A 45-year-old male patient was admitted to our clinic with a seven-day history of fever, myalgia, jaundice and reddish skin lesions. He also had anuria over the previous two days. On examination, the patient was mildly tachycardic (120/minute) with a blood pressure of 180/90 mmHg, pyrexia (38.4°C) and tachypnea (24/minute). Physical examination findings were icteric sclera, remarkable for jaundice and large tender hepatomegaly, cutaneous necrosis of the feet due to vasculitis (Figure 1). Abdominal organomegaly could not be assessed because the patient had severe rigidity and tenderness to palpation and percussion. There was no rebound tenderness. Laboratory studies demonstrated hyperkalemia (6.0 mEq/L), metabolic acidosis, respiratory alkalosis and anion gap acidosis, as well as acute kidney injury (blood urea nitrogen 233 mg/dL, creatinine 18.6 mg/dL, uric acid 20 mg/dL, pH 7.31, bicarbonate 15.7 mmol/L, anion gap 21 mEq/L). Aspartate aminotransferase and alanine aminotransferase were not elevated (28 mEq/L and 51 mEq/L, respectively) and there was significant hyperbilirubinemia (total bilirubin 13.4 mEq/L, direct bilirubin 11.4 mEq/L). Coagulation studies were normal (Table 1). Hepatitis B surface antigens, hepatitis C antibodies and anti-human immunodeficiency virus antibody titers were all negative. A written informed consent was obtained from the patient.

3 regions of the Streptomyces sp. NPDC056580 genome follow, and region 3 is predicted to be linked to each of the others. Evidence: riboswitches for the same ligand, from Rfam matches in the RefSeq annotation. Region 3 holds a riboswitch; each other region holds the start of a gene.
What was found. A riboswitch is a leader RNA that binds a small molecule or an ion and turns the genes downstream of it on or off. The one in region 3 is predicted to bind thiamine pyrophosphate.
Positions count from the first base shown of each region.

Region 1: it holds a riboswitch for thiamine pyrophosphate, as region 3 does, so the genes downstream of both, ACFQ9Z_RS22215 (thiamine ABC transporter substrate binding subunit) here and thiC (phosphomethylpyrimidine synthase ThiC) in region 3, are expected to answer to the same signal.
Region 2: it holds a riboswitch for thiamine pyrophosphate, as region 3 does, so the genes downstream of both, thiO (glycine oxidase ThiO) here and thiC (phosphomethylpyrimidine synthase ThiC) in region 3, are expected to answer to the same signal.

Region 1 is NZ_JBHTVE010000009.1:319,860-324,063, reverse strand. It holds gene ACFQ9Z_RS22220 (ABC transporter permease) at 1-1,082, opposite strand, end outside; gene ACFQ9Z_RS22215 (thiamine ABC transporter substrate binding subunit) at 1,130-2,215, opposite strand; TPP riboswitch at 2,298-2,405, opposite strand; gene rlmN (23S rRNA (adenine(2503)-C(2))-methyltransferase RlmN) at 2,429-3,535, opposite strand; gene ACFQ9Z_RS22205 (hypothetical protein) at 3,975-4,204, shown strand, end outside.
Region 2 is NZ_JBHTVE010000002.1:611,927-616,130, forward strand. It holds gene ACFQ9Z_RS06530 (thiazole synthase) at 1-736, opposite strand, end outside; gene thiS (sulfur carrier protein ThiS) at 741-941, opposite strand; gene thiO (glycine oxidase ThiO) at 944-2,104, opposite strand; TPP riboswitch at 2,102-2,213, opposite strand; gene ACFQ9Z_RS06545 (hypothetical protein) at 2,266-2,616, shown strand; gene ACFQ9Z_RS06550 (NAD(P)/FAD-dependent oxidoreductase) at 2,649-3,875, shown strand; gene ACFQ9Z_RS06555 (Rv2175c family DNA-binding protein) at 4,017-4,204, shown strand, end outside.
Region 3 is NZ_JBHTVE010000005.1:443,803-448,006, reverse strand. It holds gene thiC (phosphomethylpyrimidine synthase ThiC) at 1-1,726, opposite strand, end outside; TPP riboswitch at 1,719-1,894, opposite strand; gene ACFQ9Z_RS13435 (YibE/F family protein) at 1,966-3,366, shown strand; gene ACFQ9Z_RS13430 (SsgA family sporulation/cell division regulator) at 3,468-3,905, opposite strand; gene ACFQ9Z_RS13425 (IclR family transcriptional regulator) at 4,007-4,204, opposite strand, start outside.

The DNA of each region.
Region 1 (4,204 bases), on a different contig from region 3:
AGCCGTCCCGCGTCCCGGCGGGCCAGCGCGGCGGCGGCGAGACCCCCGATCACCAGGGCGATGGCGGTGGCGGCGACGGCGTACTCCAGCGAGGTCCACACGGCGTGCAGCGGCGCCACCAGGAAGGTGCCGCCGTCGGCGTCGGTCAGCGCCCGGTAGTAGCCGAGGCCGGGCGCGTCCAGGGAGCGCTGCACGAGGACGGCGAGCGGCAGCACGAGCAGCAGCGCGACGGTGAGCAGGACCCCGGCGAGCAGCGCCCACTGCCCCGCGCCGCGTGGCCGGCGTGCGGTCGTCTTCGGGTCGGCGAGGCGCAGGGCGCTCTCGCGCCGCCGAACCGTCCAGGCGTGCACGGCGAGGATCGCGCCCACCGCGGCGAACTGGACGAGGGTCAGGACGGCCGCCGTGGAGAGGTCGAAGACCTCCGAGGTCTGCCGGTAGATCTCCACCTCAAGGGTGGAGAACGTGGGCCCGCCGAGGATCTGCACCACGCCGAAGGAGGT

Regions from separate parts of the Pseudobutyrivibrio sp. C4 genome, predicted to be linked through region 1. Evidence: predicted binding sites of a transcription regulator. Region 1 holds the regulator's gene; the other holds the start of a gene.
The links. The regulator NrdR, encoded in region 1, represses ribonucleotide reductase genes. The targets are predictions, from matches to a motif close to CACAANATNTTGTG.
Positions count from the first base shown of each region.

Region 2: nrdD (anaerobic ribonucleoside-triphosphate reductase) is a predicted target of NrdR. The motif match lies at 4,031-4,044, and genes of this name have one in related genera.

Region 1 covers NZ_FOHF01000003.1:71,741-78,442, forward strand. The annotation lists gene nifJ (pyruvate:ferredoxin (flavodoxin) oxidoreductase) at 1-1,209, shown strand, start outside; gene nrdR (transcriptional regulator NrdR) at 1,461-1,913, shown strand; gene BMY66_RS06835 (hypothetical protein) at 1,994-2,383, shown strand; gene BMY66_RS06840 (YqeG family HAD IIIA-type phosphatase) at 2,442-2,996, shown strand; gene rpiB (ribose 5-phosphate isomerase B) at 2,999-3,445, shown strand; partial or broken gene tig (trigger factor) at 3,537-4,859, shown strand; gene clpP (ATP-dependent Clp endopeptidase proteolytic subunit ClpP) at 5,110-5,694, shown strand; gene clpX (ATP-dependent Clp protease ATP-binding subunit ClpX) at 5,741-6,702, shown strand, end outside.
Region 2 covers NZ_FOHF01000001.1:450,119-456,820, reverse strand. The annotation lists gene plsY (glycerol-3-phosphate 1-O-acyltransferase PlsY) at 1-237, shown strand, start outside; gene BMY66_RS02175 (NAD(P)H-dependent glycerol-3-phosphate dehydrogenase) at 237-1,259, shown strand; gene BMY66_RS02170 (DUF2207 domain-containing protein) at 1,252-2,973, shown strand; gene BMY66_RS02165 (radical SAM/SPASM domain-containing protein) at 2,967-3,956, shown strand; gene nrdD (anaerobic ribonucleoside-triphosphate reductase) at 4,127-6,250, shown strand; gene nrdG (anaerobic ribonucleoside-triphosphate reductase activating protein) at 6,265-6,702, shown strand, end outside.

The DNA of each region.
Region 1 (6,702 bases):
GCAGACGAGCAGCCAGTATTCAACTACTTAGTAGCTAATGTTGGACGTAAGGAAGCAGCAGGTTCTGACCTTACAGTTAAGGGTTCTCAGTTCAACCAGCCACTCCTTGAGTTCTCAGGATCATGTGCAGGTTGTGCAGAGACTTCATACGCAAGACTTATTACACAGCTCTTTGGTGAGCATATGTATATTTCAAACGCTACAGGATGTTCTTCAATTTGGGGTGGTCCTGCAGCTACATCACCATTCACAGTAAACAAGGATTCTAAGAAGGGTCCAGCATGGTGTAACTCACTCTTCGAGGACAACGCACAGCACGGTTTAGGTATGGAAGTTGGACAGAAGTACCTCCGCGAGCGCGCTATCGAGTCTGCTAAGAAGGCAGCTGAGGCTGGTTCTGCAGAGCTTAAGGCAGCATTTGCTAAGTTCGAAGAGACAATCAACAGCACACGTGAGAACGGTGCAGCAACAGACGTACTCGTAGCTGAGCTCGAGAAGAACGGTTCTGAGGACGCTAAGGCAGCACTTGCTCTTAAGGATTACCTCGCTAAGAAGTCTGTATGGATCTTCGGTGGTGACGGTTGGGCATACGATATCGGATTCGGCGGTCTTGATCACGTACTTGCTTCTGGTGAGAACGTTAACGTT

Urinalysis revealed hematuria, mild proteinuria (380 mg/day), bilirubin and granular casts. Abdominal ultrasound showed severe hepatomegaly with steatotic transformation without intra-hepatic cholestasis and kidneys with normal size and parenchymal echogenicity. Only hepatosplenomegaly was seen in magnetic resonance cholangiopancreatography. Hemodialysis was started for acute renal failure. Kidney and skin biopsies were performed. Histopathology of the skin lesions was lymphocytic vasculitis in favor of pigmented purpuric dermatosis. Renal biopsy revealed normal 26 glomeruli, diffuse mononuclear cell infiltration in tubulointerstitial area (Figure 2a) and proximal tubules showing degenerative changes, some of them containing bile casts (Figure 2b). Immunofluorescence stains were negative. All cultures, Brucella agglutination, blood smear and autoimmune antibodies were negative. Only microscopic agglutination test (MAT=1/50) was positive and consistent with leptospirosis. Intravenous ampicillin and oral tetracycline were started. Methylprednisolone 60 mg per day was given for skin vasculitis. All clinical findings gradually regressed. Hemodialysis was discontinued after four sessions.